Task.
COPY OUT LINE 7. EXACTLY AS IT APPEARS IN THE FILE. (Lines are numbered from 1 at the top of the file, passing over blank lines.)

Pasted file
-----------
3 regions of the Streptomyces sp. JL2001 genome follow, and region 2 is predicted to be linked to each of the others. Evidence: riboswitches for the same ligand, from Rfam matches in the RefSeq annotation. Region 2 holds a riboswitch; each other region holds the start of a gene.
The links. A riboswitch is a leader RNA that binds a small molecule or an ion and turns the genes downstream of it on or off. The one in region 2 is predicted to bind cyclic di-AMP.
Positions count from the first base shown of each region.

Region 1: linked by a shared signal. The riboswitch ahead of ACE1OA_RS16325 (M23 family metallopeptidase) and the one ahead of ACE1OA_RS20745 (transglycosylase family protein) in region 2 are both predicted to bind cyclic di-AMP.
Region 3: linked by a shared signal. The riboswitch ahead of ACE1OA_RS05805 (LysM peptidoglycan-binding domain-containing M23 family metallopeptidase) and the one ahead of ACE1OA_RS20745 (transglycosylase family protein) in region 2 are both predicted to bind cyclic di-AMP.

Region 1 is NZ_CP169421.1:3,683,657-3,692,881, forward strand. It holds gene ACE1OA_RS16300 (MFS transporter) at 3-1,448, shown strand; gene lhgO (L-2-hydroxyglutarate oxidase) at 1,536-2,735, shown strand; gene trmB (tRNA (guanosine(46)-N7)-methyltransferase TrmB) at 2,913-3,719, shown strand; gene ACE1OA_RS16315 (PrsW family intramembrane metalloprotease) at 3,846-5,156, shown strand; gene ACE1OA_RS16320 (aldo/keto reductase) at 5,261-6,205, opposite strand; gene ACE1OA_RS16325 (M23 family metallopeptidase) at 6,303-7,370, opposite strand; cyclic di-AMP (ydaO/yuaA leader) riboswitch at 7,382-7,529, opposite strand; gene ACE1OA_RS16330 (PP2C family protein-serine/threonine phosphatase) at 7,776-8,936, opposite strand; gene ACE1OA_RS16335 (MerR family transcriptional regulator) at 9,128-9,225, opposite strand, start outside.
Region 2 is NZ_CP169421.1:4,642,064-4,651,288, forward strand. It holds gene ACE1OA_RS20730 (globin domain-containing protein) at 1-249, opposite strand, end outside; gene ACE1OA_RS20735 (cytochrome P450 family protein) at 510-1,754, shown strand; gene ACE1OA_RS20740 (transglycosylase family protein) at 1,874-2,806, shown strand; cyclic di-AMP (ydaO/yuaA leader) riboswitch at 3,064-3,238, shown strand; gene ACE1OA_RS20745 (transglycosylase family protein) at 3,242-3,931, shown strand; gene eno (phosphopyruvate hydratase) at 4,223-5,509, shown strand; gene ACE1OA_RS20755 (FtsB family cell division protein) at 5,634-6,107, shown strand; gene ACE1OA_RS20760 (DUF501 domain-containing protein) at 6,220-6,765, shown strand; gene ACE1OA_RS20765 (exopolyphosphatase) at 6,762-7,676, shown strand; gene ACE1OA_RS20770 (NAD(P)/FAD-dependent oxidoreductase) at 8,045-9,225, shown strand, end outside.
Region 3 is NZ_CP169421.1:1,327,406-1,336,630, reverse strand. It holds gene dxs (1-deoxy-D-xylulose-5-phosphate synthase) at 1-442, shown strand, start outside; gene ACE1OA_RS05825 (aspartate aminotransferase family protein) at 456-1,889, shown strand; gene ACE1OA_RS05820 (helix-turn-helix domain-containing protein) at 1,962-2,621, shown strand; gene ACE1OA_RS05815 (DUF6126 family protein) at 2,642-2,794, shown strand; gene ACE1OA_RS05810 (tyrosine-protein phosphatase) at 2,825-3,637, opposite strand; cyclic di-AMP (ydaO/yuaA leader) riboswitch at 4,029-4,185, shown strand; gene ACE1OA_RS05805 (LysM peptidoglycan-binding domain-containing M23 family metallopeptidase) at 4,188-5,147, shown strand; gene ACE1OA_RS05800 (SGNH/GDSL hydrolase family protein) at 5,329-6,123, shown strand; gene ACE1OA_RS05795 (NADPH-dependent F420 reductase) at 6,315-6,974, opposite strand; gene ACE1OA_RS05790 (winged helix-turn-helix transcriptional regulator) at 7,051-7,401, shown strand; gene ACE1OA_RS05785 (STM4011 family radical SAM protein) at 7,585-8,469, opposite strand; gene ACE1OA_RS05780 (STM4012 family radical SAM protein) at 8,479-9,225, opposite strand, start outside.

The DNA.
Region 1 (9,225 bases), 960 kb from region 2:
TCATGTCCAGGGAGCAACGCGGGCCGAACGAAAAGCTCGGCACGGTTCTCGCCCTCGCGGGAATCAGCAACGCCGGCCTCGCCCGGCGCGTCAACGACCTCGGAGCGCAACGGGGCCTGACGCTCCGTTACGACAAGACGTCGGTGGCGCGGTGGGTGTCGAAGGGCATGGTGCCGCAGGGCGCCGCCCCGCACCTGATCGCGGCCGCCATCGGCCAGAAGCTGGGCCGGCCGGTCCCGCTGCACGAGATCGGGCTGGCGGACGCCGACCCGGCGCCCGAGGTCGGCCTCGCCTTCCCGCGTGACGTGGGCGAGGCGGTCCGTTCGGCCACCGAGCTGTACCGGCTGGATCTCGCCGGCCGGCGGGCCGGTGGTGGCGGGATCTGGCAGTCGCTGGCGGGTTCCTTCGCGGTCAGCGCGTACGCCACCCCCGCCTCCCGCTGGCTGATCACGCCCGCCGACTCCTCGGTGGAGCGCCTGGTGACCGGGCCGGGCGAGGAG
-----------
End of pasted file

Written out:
Region 2 is NZ_CP169421.1:4,642,064-4,651,288, forward strand. It holds gene ACE1OA_RS20730 (globin domain-containing protein) at 1-249, opposite strand, end outside; gene ACE1OA_RS20735 (cytochrome P450 family protein) at 510-1,754, shown strand; gene ACE1OA_RS20740 (transglycosylase family protein) at 1,874-2,806, shown strand; cyclic di-AMP (ydaO/yuaA leader) riboswitch at 3,064-3,238, shown strand; gene ACE1OA_RS20745 (transglycosylase family protein) at 3,242-3,931, shown strand; gene eno (phosphopyruvate hydratase) at 4,223-5,509, shown strand; gene ACE1OA_RS20755 (FtsB family cell division protein) at 5,634-6,107, shown strand; gene ACE1OA_RS20760 (DUF501 domain-containing protein) at 6,220-6,765, shown strand; gene ACE1OA_RS20765 (exopolyphosphatase) at 6,762-7,676, shown strand; gene ACE1OA_RS20770 (NAD(P)/FAD-dependent oxidoreductase) at 8,045-9,225, shown strand, end outside.